Doctor Who Finally Delivers On An Unmade Steven Moffat Episode

This article contains spoilers for the Doctor Who Centenary Special, The Power of the Doctor.Doctor Who has finally delivered on an unmade storyline from the Steven Moffat era of the show. Jodie Whittaker’s final episode is an epic battle against the Daleks, Cybermen and the Master (Sacha Dhawan) which stretches from Russia 1916 to the far future. The scenes in 1916 find the Master disguised as Rasputin, the Russian mystic healer who tended to the hemophiliac son of Tsar Nicholas II and Tsarina Alexandra. The idea of a renegade Time Lord masquerading as Rasputin isn’t a new Doctor Who idea, and was originally pitched for Peter Capaldi’s third year in the role.

The Russian scenes in « The Power of the Doctor » reach a crescendo when the Master enacts his plan against the Doctor to the strains of Boney-M’s disco classic « Rasputin. » The well-known song was another element of the plot of the unmade story entitled « How the Monk Got His Habit » by Peter Harness. Although the episode never made it to screens, Chris Chibnall’s final Doctor Who script does finally give audiences a sense of what it would have looked like.

Peter Capaldi’s Almost Faced Off Against Rasputin

During the 2020 Doctor Who Watch-Alongs on social media, season 9 episodes 8 and 9 « The Zygon Invasion/Inversion » by Peter Harness and Steven Moffat were selected to represent the Peter Capaldi era. As part of these online events, writers and stars would tweet along with the episodes, sharing new scenes and providing insights into the episodes themselves. It was here that Peter Harness revealed that he had pitched an idea entitled « How The Monk Got His Habit » for Doctor Who season 10. Harness’ idea was to draw from Doctor Who’s Time Lord history by pitting the Doctor against the Meddling Monk, a renegade who enjoyed messing around with the past.

The character hadn’t been seen since 1965’s The Dalek Masterplan, but Harness believed the time was right to bring him back, played by What We Do In The Shadows’ Matt Berry. The plot involved the Monk triggering a disastrous chain of events when he traveled back to Russia in the 1910s to play Rasputin the Boney-M classic. Sharing his outline on social media, Harness observed that the idea « seemed completely insane » but « might have been fun ». Now that audiences have seen a version of the story in « The Power of the Doctor » they probably all agree that it’s a bit of both.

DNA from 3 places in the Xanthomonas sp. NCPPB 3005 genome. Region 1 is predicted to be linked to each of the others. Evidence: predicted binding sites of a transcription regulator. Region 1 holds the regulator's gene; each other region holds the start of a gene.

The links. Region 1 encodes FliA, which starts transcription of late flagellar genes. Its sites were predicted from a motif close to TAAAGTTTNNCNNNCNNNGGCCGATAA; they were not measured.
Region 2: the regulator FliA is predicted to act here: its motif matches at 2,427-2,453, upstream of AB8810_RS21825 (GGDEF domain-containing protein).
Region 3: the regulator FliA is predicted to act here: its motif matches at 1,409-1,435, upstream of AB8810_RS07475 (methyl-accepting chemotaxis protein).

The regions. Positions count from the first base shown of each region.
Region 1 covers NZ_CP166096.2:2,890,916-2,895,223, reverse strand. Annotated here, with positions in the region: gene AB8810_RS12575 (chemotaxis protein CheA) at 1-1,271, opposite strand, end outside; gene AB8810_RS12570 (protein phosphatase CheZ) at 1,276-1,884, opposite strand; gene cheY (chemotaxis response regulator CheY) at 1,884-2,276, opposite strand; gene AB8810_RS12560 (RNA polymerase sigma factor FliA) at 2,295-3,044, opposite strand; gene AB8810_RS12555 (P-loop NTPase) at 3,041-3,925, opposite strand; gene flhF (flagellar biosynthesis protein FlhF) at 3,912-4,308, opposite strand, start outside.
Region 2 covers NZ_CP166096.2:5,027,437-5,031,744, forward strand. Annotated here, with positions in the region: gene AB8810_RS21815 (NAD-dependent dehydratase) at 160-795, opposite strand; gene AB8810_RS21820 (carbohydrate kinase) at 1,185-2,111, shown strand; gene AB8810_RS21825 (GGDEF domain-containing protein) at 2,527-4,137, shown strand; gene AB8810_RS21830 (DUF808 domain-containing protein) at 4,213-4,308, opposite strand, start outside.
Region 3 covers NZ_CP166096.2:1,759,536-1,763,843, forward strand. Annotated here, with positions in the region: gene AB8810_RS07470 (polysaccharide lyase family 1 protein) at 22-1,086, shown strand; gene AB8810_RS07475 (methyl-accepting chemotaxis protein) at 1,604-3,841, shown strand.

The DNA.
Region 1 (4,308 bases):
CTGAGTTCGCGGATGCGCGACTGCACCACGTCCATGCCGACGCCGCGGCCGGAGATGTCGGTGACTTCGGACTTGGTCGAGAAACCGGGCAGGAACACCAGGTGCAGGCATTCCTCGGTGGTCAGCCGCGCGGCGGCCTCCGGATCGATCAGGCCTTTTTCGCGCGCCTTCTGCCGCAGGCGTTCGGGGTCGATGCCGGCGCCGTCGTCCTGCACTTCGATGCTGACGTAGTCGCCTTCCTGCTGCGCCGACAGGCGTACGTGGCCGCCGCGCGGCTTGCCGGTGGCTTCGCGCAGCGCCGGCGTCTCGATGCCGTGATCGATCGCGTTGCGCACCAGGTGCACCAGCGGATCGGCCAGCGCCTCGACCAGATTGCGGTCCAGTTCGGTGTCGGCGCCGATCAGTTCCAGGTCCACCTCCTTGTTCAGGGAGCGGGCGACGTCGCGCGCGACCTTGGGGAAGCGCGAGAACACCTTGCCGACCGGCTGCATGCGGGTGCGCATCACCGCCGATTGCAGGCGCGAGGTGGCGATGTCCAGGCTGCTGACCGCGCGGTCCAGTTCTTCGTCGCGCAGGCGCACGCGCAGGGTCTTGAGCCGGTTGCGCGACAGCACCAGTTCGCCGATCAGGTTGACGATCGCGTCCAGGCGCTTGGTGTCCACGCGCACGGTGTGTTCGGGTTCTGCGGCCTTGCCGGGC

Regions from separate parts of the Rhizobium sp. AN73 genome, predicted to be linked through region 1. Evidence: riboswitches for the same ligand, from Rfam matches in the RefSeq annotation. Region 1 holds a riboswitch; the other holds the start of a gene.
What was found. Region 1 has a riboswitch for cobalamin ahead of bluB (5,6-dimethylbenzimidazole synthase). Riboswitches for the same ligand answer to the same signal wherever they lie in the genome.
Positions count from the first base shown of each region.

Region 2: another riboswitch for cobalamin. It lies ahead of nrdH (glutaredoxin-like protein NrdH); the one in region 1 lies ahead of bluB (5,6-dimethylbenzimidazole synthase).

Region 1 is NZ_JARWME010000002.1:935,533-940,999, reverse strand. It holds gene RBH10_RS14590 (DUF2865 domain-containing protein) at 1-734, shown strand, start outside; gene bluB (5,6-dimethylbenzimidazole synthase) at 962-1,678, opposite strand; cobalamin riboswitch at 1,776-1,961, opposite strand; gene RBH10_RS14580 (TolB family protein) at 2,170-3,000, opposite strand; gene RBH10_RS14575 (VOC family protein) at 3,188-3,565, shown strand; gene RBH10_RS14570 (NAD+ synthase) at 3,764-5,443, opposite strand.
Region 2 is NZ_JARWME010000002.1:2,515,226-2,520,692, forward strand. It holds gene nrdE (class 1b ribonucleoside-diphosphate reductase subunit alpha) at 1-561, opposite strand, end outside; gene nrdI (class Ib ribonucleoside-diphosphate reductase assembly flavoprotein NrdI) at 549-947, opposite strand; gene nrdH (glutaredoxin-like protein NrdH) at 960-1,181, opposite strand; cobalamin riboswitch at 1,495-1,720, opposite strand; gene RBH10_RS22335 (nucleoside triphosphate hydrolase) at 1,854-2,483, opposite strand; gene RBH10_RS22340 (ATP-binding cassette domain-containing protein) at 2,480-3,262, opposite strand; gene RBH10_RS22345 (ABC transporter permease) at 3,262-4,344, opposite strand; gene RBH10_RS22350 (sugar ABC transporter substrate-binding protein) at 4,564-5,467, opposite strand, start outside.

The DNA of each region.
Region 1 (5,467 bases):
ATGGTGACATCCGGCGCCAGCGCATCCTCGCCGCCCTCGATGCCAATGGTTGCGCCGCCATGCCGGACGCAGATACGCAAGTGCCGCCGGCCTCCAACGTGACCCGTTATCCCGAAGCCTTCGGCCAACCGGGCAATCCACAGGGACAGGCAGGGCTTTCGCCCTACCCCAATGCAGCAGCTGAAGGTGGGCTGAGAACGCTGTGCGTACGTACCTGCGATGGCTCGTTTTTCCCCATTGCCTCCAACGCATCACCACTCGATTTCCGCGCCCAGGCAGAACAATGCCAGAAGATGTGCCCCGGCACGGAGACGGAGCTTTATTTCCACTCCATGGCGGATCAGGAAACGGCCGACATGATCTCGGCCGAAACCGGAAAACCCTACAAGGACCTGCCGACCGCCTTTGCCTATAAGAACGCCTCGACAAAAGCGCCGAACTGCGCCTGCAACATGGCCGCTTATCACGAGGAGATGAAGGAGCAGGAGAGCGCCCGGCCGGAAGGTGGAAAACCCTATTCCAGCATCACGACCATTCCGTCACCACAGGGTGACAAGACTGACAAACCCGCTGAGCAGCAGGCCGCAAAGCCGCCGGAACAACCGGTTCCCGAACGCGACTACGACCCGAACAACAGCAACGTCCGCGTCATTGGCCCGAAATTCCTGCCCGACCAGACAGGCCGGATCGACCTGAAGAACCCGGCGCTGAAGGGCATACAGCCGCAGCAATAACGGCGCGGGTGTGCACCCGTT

Why The Master Is Better As Rasputin

The end of Harness’ story would find the Monk forced to stand in for Rasputin, and his regenerative powers would explain the myths around how the so-called « Mad Monk » had survived multiple assassination attempts before his death. While the idea of Matt Berry as the Meddling Monk/Rasputin is a great Doctor Who idea, the Master is probably a better fit for masquerading as the Russian mystic. Many contemporaries believed that Rasputin held some sort of hypnotic, magical power over the Russian emperor, which is perfectly explained by the Master’s gifts for hypnotism.

Not only that, but one thing that links many of the actors who’ve played the Master is the character’s well-documented love of popular culture from the Roger Delgado incarnation watching children’s TV show The Clangers in the 1970s to John Simm’s Master dancing to the Scissor Sisters’ « I Can’t Decide » in 2007. The Master gloating over finally defeating the Doctor by dancing to the Boney-M song in full Rasputin cosplay is in keeping with everything that Doctor Who fans know about the Doctor’s best enemy. Harness’ Rasputin idea may have been too insane for a full episode, but it provides « The Power of the Doctor » with one of its most memorable moments.